Category Archives: Summer Days
If you’re like me, you’ve found that nearly the whole summer break has passed, and you pretty much forgot about any plans you made to help your kids keep up with the new skills they learned during their past school year. Between summer trips, camps, VBS, sleepovers, library trips, and finding a way to keep out of the heat, homework and study time was left far behind.
My husband mentioned to me a website that a friend of ours recommended, Khan Academy, especially for helping kids obtain or keep remedial math skills. I signed up through my Facebook, just to check it out … and was hugely impressed! First of all, it’s free. And I was able to create an account for each of my kids. They chose their user name, and chose a math “mission” for their respective grade level, which leads them through quizzes and questions that takes them through a well-rounded series of lessons. If there is anything they don’t understand, they can click on a short tutorial video to teach them that particular skill.
When they complete a certain number of minutes or lessons in math, I let them click on one of the other areas. (Computer animation is a favorite for all of them. It’s a series of videos, which show how math, geometry, and similar skills can be used in real life … and fun stuff like creating Pixar animation!)
At the end of the week, I received an email that told me what my kids had been up to on their missions at Khan Academy. At a glance, I could see how many minutes they had spent on the website, how many points they had gained, and how many minutes and questions for each area (such as “rational number word problems” or “multiply two-digit numbers”).
With just a few weeks before school begins, Khan Academy is a great way to help kids recall math skills they might have forgotten over the summer, and give them a head start in learning new concepts. And have fun all the while!
My 11-year-old daughter, Jessica commented, “It’s really fun. While doing homework, you can also build up your avatar and score more points. Plus math isn’t the only thing to do there. There are a bunch of other subjects. My favorite is computer art with Pixar.”
My nine-year-old son, Allen, said, “I like the math and I also like the avatar thing. And one of the things I especially like is the computer art and that I get to watch things on the website.”
Maybe you don’t want your seven-year-old running across space, dodging vehicles, and landing in a canal or reservoir on their mad dash for Pokémon Go characters.
Maybe you don’t allow video games in your household.
Maybe your conspiracy radar is going off like a beacon because if Pokémon Go has really been downloaded that many million times and created such an interest … there must be something funny going on and you don’t want your children to be a part of that.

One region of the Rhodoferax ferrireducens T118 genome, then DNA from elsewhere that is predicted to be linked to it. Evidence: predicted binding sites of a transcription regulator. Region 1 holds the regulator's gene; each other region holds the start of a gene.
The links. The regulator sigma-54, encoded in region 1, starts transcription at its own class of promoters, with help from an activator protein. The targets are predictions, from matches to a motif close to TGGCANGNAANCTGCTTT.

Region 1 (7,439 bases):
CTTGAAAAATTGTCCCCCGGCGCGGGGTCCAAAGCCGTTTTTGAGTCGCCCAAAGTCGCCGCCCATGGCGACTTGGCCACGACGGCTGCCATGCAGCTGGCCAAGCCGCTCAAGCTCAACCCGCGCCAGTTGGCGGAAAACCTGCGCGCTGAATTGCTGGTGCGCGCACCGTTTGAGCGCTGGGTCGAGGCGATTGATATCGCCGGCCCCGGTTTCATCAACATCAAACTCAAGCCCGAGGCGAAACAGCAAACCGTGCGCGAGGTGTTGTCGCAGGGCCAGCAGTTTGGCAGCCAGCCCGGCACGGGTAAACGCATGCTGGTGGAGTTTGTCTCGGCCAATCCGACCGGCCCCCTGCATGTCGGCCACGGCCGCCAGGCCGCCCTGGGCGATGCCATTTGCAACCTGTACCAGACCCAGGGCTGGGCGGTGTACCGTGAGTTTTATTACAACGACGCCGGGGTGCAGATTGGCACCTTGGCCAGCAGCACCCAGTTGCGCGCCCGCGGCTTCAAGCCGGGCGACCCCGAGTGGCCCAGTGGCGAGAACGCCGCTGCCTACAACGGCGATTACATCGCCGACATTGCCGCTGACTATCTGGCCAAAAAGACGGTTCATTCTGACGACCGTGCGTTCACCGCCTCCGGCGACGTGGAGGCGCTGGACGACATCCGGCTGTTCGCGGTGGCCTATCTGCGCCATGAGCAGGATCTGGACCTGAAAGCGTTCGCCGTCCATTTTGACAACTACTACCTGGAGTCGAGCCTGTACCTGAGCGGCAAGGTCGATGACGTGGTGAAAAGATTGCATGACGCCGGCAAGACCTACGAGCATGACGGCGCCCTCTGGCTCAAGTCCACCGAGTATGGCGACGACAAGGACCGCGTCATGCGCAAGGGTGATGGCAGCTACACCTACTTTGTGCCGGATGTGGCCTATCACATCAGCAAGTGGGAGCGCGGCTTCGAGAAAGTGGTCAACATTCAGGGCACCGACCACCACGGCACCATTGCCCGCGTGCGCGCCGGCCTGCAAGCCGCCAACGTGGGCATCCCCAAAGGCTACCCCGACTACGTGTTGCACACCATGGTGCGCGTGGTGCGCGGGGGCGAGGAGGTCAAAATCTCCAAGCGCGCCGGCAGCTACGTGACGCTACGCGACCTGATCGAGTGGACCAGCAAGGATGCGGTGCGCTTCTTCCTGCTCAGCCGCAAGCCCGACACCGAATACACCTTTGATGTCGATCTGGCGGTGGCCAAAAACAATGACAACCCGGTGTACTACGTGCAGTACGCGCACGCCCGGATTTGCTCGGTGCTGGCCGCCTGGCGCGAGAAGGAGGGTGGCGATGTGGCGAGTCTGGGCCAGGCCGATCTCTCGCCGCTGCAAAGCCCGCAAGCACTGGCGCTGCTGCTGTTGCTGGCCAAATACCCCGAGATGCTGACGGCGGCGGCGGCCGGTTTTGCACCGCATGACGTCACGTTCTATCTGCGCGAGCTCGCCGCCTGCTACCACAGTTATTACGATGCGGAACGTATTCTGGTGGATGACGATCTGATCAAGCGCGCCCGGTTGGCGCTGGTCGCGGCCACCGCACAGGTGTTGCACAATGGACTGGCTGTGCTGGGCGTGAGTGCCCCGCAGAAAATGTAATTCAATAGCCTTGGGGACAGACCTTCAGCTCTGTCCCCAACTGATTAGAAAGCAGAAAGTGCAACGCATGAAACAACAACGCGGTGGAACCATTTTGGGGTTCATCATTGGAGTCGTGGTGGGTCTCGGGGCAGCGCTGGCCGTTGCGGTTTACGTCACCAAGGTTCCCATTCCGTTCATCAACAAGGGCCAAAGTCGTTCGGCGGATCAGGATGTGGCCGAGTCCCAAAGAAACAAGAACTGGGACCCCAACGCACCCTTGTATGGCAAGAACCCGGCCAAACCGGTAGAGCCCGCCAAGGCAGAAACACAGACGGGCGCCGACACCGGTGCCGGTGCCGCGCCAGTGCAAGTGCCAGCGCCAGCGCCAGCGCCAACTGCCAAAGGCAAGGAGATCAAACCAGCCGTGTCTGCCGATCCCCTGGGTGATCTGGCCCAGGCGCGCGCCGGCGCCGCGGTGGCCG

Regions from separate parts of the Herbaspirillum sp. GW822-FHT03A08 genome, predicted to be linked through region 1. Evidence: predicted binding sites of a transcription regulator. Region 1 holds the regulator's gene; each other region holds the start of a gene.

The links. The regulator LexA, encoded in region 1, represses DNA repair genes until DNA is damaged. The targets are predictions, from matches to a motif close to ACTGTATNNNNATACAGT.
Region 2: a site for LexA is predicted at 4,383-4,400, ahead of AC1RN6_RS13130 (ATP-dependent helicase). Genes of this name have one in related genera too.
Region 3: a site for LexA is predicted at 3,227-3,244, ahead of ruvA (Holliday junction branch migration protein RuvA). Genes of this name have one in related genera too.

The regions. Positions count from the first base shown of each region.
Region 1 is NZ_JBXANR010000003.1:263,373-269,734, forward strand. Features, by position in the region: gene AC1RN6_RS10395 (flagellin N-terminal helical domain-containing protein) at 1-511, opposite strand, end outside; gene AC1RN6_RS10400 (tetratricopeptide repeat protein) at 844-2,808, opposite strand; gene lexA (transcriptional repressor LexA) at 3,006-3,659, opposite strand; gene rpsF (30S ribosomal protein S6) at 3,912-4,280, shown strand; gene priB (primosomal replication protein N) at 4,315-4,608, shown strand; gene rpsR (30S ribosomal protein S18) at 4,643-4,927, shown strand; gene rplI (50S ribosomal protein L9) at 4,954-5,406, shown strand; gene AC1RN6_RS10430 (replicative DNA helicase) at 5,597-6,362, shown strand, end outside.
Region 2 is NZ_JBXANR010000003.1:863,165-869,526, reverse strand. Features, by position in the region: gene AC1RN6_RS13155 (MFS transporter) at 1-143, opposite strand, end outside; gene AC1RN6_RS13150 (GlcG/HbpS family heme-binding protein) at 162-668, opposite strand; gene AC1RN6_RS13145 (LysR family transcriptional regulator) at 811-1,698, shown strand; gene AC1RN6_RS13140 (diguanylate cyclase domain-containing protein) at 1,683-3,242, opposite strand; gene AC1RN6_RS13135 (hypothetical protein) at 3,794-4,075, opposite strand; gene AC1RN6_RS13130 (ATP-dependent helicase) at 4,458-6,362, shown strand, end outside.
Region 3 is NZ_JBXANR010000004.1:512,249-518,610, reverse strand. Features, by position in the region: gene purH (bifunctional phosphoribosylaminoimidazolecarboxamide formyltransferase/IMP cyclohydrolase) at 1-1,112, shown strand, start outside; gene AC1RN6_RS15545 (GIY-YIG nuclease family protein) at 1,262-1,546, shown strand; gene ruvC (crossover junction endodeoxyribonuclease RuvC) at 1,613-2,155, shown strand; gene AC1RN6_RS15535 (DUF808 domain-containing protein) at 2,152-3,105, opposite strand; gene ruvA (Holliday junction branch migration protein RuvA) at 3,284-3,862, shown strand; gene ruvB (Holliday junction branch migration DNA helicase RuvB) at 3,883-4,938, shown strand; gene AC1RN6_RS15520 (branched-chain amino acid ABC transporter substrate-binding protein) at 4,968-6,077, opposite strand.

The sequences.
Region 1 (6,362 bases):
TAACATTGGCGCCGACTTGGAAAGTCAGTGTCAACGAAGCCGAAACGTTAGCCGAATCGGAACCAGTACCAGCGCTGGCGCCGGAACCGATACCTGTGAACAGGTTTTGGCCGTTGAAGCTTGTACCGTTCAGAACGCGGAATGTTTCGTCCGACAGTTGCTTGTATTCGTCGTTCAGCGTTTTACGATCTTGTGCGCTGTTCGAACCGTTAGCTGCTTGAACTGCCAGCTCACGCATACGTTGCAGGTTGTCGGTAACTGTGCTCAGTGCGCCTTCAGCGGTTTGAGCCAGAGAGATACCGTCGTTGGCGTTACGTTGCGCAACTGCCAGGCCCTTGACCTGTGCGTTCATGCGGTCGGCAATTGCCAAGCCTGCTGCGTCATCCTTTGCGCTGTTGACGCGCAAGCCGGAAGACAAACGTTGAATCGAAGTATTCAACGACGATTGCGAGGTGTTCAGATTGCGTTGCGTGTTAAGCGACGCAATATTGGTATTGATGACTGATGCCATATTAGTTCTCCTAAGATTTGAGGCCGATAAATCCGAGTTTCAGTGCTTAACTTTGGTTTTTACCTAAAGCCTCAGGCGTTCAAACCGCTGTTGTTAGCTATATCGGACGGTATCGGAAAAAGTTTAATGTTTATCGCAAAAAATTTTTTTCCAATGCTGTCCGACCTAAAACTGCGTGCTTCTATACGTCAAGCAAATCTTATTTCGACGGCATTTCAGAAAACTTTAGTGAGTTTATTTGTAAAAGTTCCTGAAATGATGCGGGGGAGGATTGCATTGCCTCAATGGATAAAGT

Maybe you just want to do better with the whole parenting thing this summer and seeing your kids with their faces buried in smart phones or tablets doesn’t give you the warm fuzzies.
Here are eleven activities you can do with your children to escape summer blues … and avoid chasing Pikachus.
1. Make cards for friends and relatives … and send them snail mail.
How many relatives, especially elderly ones, can you think of who would love to receive a homemade card in their mailbox?
2. Read a Shakespeare play, or some of his sonnets, aloud and perfect your British accent.
Or Irish accent. Or Western or Southern. You can even memorize a sonnet together and have an accent competition.
3. Make a list of original photos for your child to take.
You could also have a family (or pet) photo shoot with your child as the photographer.
Or a photo scavenger hunt.
4. Write and illustrate a story together.
Let your child run free with imagination and help out in places where he or she gets stuck. You might be surprised with what even the youngest children can come up with.
5. Learn fruit cutting or flower arranging.
You will find plenty of YouTube tutorials to help you get started, and create some great treats or gifts for family or friends.
6. Make chocolate.
Anything goes: bacon chocolate, peanut butter chocolate, orange mint chocolate, cinnamon chocolate.
7. Have a bake sale.
Or a homemade chocolate sale … and raise funds for a favorite organization or ministry.
8. Create a time capsule.
Decide together on what date in the future you will open it.
9. Put together a summertime scrapbook or journal.
Add something to it every day.
10. Create a long-term “bucket list”.
You might or might not have heard of John Goddard. He made a life goal list at 15 years of age, and accomplished over 100 of them. Encourage your children to do the same (and if you don’t have a life goal list, make one yourself!)
11. Start a blog together on a theme you and your child enjoy.
My 11-year-old daughter loves reading, as do I. This summer, we launched a book review blog, Jewel Rose Reviews, where we hope to publish a review once a week on a book we’ve both read. That way, readers get input from two perspectives: mother and daughter, and Jessica and I get to read, write, and take photos together. All fun stuff!
So there it is. Some ideas to keep you and your kids busy this summer, whether or not you’re playing Pokémon Go. And if you have any tried-and-proven family activities you would like to share with other readers, please leave a comment!
My daughter, Jessica, recently made this, improving on the original recipe I had by asking about adding a topping. We made a lemon glaze and the apple cake tastes great with the glaze!
1 1/3 cup sugar
1/2 cup oil (or softened butter)
2 eggs, lightly beaten